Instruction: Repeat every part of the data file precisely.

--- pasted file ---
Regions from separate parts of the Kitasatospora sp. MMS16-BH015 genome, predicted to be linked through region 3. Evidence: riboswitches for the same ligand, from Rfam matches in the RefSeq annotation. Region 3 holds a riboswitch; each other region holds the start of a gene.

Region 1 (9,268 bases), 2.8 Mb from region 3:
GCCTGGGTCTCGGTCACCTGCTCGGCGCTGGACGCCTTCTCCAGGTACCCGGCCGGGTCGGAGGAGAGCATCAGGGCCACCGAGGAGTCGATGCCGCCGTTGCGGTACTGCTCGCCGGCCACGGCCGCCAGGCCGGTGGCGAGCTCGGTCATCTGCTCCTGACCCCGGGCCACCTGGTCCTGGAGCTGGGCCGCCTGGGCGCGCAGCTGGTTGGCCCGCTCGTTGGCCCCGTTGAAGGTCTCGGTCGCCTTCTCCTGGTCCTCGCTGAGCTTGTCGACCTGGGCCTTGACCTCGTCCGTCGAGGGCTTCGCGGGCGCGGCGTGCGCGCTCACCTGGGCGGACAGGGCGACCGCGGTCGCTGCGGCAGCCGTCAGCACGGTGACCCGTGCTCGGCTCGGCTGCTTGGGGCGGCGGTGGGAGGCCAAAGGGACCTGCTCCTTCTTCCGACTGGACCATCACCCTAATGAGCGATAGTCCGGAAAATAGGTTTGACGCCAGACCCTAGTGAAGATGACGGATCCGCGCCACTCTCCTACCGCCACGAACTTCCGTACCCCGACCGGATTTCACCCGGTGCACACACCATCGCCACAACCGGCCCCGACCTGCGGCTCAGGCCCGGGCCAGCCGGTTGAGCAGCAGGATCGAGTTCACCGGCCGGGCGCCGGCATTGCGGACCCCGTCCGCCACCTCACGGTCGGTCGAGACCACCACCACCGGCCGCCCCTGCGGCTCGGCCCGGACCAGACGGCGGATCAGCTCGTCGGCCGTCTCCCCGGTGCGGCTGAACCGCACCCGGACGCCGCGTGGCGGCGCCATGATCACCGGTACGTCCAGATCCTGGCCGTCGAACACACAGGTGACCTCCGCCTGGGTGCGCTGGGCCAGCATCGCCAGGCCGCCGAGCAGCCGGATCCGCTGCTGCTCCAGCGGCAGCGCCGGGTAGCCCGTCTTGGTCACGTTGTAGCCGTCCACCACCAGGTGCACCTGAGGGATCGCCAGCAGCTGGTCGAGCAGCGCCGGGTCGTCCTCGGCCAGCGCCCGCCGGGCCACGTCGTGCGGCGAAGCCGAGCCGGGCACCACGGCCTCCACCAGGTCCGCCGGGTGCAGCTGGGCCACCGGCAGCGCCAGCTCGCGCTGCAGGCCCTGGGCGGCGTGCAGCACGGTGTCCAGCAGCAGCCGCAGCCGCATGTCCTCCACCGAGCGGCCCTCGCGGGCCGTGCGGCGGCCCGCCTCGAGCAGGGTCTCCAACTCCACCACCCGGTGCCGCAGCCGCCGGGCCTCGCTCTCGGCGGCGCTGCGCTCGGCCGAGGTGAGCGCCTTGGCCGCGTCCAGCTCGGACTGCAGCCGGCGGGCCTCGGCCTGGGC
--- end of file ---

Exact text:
Regions from separate parts of the Kitasatospora sp. MMS16-BH015 genome, predicted to be linked through region 3. Evidence: riboswitches for the same ligand, from Rfam matches in the RefSeq annotation. Region 3 holds a riboswitch; each other region holds the start of a gene.

Region 1 (9,268 bases), 2.8 Mb from region 3:
GCCTGGGTCTCGGTCACCTGCTCGGCGCTGGACGCCTTCTCCAGGTACCCGGCCGGGTCGGAGGAGAGCATCAGGGCCACCGAGGAGTCGATGCCGCCGTTGCGGTACTGCTCGCCGGCCACGGCCGCCAGGCCGGTGGCGAGCTCGGTCATCTGCTCCTGACCCCGGGCCACCTGGTCCTGGAGCTGGGCCGCCTGGGCGCGCAGCTGGTTGGCCCGCTCGTTGGCCCCGTTGAAGGTCTCGGTCGCCTTCTCCTGGTCCTCGCTGAGCTTGTCGACCTGGGCCTTGACCTCGTCCGTCGAGGGCTTCGCGGGCGCGGCGTGCGCGCTCACCTGGGCGGACAGGGCGACCGCGGTCGCTGCGGCAGCCGTCAGCACGGTGACCCGTGCTCGGCTCGGCTGCTTGGGGCGGCGGTGGGAGGCCAAAGGGACCTGCTCCTTCTTCCGACTGGACCATCACCCTAATGAGCGATAGTCCGGAAAATAGGTTTGACGCCAGACCCTAGTGAAGATGACGGATCCGCGCCACTCTCCTACCGCCACGAACTTCCGTACCCCGACCGGATTTCACCCGGTGCACACACCATCGCCACAACCGGCCCCGACCTGCGGCTCAGGCCCGGGCCAGCCGGTTGAGCAGCAGGATCGAGTTCACCGGCCGGGCGCCGGCATTGCGGACCCCGTCCGCCACCTCACGGTCGGTCGAGACCACCACCACCGGCCGCCCCTGCGGCTCGGCCCGGACCAGACGGCGGATCAGCTCGTCGGCCGTCTCCCCGGTGCGGCTGAACCGCACCCGGACGCCGCGTGGCGGCGCCATGATCACCGGTACGTCCAGATCCTGGCCGTCGAACACACAGGTGACCTCCGCCTGGGTGCGCTGGGCCAGCATCGCCAGGCCGCCGAGCAGCCGGATCCGCTGCTGCTCCAGCGGCAGCGCCGGGTAGCCCGTCTTGGTCACGTTGTAGCCGTCCACCACCAGGTGCACCTGAGGGATCGCCAGCAGCTGGTCGAGCAGCGCCGGGTCGTCCTCGGCCAGCGCCCGCCGGGCCACGTCGTGCGGCGAAGCCGAGCCGGGCACCACGGCCTCCACCAGGTCCGCCGGGTGCAGCTGGGCCACCGGCAGCGCCAGCTCGCGCTGCAGGCCCTGGGCGGCGTGCAGCACGGTGTCCAGCAGCAGCCGCAGCCGCATGTCCTCCACCGAGCGGCCCTCGCGGGCCGTGCGGCGGCCCGCCTCGAGCAGGGTCTCCAACTCCACCACCCGGTGCCGCAGCCGCCGGGCCTCGCTCTCGGCGGCGCTGCGCTCGGCCGAGGTGAGCGCCTTGGCCGCGTCCAGCTCGGACTGCAGCCGGCGGGCCTCGGCCTGGGC